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How Reliable is The Boston Globe?

By · Mar 5, 2024 · 9 min read

How Reliable is The Boston Globe?

Throughout its history, The Boston Globe has been ranked one of the top newspapers in the United States. It has been awarded 27 Pulitzer Prizes since it first received the honor in 1966. This prize, bestowed by Columbia University, highlights outstanding public service and denotes the highest national honor in journalism. With that, it would be logical to conclude that The Boston Globe is a reliable source. Several articles will be analyzed to determine the degree of this reliability.

Does Reliability Matter?

Reliability, in general, refers to how trustworthy or accurate information, or in this case, a news source is. If we consider this definition, it quickly becomes clear why reliability is important in media sources. If we can’t trust the things we read then there isn’t much of a point in continuing to consume content from that source, after all. So how exactly can we gauge the reliability of a news source anyways?

There are several potential measures of reliability to look out for when trying to determine whether a media source is reliable or not. Red flags for an unreliable article can include the presence of wild unsubstantiated claims, facts dependent on other unreliable sources, heavy use of opinionated language, and more. Some indicators of a reliable news source, on the other hand, include things like:

  • Absence of subjective/opinionated language in articles
  • Credible sources cited (e.g., neutral sources, .gov, .edu websites)
  • Facts and statistics backed by multiple relevant outside sources
  • Use of primary sources when possible (e.g., interviews, quotes)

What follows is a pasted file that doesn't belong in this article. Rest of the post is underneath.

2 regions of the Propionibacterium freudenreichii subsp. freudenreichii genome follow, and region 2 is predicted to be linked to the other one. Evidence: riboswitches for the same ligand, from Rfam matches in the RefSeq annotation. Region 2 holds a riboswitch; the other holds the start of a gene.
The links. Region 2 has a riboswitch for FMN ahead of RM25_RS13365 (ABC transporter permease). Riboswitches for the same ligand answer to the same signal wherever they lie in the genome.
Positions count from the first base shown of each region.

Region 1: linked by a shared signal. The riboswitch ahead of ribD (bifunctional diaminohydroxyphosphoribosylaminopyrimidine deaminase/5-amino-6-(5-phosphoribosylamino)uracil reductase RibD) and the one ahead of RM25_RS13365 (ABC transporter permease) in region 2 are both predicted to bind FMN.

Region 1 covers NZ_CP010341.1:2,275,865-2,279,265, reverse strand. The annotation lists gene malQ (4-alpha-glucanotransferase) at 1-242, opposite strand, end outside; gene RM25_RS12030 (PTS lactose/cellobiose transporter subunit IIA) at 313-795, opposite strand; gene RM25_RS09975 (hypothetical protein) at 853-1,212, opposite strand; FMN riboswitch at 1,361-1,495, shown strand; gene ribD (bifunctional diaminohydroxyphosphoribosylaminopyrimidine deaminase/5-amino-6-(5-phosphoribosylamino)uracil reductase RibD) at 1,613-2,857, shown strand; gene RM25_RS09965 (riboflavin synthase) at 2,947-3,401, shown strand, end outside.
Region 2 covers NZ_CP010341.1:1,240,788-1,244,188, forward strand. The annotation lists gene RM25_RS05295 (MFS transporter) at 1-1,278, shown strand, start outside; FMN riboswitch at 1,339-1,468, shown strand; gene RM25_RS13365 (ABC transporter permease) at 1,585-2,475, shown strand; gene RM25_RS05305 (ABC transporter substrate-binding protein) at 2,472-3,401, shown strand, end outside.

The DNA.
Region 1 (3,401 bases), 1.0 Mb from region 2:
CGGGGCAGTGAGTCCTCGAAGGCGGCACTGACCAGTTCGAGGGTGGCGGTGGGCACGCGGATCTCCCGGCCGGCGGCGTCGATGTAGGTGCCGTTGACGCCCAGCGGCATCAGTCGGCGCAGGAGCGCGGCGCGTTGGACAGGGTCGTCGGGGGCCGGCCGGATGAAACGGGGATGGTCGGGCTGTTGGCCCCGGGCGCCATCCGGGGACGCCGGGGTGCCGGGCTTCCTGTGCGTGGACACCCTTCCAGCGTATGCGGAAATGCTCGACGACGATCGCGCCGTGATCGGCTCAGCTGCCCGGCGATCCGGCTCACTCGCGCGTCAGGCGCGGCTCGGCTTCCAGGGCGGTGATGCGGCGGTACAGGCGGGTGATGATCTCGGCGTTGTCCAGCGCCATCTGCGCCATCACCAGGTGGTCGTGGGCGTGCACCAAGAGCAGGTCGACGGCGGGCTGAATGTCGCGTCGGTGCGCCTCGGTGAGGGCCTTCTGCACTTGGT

• Information that remains consistent across news sources

How Does The Boston Globe Fair in its Reliability?

The political reliability index developed by Biasly objectively assesses news organizations’ accuracy and trustworthiness. The Boston Globe’s overall Reliability Score has been rated as ‘Good‘ by Biasly. This rating is a weighted average of two distinct scores: the Fact Analysis Score and the Source Analysis Score, each evaluating separate components of the Boston Globe’s Reliability. When computing the Average Reliability of the article the Fact Analysis score is more heavily weighted. These ratings are as follows in the next two paragraphs:

The Boston Globe’s Fact Analysis Score is ‘Good,’ which suggests readers can trust most of its content online. The Fact Analysis score focuses more on the accuracy of claims, facts, and sources presented in the article and any hints of selection and omission bias, which we will discuss further in the article.

The Boston Globe’s Source Analysis Score is ‘Fair,’ which suggests readers can trust some of the sources, links, and quotes provided by the news source. This score, which is based on A.I., focuses on assessing the quality of sources and quotes used including their number, lengths, uniqueness, and diversity.